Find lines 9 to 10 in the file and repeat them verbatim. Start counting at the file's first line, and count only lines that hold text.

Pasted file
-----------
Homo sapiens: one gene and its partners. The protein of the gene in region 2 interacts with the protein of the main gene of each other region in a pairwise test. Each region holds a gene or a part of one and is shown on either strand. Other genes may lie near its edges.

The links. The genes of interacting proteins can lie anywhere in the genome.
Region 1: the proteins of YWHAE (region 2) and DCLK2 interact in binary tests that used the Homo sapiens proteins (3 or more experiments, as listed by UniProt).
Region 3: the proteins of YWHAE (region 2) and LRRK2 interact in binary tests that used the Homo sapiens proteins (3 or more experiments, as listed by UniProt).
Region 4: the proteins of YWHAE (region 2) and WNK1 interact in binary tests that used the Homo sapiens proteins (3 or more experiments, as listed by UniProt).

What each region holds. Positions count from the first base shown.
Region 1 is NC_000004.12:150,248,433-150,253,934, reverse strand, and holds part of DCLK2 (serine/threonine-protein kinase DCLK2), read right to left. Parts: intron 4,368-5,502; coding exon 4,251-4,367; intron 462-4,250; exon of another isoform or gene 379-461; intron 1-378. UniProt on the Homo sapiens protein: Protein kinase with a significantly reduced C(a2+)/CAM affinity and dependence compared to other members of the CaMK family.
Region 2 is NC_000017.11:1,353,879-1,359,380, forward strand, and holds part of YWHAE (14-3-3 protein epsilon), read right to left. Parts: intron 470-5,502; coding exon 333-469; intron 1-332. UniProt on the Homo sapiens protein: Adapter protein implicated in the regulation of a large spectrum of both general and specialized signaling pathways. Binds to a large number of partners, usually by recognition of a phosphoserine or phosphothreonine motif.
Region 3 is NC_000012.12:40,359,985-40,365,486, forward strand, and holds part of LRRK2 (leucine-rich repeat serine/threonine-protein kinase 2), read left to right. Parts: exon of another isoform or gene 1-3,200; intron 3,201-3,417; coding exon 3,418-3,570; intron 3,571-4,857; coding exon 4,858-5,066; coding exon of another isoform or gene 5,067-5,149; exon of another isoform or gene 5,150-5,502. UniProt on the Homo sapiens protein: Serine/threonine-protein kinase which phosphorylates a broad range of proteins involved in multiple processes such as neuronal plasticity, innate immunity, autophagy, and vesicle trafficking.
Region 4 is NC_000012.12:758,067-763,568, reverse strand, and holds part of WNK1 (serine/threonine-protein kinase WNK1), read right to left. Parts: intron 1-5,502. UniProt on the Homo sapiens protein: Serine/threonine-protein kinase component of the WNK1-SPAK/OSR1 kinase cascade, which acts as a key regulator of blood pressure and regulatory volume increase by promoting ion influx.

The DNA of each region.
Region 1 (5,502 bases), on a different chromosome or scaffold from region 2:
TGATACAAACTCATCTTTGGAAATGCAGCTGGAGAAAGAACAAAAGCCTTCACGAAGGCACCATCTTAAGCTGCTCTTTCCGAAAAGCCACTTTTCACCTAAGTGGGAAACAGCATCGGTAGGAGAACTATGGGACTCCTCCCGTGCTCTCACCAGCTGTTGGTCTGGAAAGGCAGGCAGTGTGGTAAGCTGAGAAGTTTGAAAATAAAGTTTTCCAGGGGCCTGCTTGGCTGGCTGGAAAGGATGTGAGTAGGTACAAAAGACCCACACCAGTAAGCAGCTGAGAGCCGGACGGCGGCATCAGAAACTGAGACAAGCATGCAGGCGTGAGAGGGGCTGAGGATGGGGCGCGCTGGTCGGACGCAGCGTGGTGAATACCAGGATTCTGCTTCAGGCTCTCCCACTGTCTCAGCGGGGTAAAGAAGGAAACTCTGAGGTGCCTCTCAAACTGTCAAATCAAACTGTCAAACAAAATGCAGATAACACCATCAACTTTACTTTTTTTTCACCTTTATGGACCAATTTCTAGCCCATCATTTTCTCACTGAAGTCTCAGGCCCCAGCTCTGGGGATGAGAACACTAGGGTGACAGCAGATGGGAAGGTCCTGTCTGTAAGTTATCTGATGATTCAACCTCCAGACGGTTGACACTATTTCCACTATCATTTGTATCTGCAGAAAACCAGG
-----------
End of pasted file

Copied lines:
Region 3 is NC_000012.12:40,359,985-40,365,486, forward strand, and holds part of LRRK2 (leucine-rich repeat serine/threonine-protein kinase 2), read left to right. Parts: exon of another isoform or gene 1-3,200; intron 3,201-3,417; coding exon 3,418-3,570; intron 3,571-4,857; coding exon 4,858-5,066; coding exon of another isoform or gene 5,067-5,149; exon of another isoform or gene 5,150-5,502. UniProt on the Homo sapiens protein: Serine/threonine-protein kinase which phosphorylates a broad range of proteins involved in multiple processes such as neuronal plasticity, innate immunity, autophagy, and vesicle trafficking.
Region 4 is NC_000012.12:758,067-763,568, reverse strand, and holds part of WNK1 (serine/threonine-protein kinase WNK1), read right to left. Parts: intron 1-5,502. UniProt on the Homo sapiens protein: Serine/threonine-protein kinase component of the WNK1-SPAK/OSR1 kinase cascade, which acts as a key regulator of blood pressure and regulatory volume increase by promoting ion influx.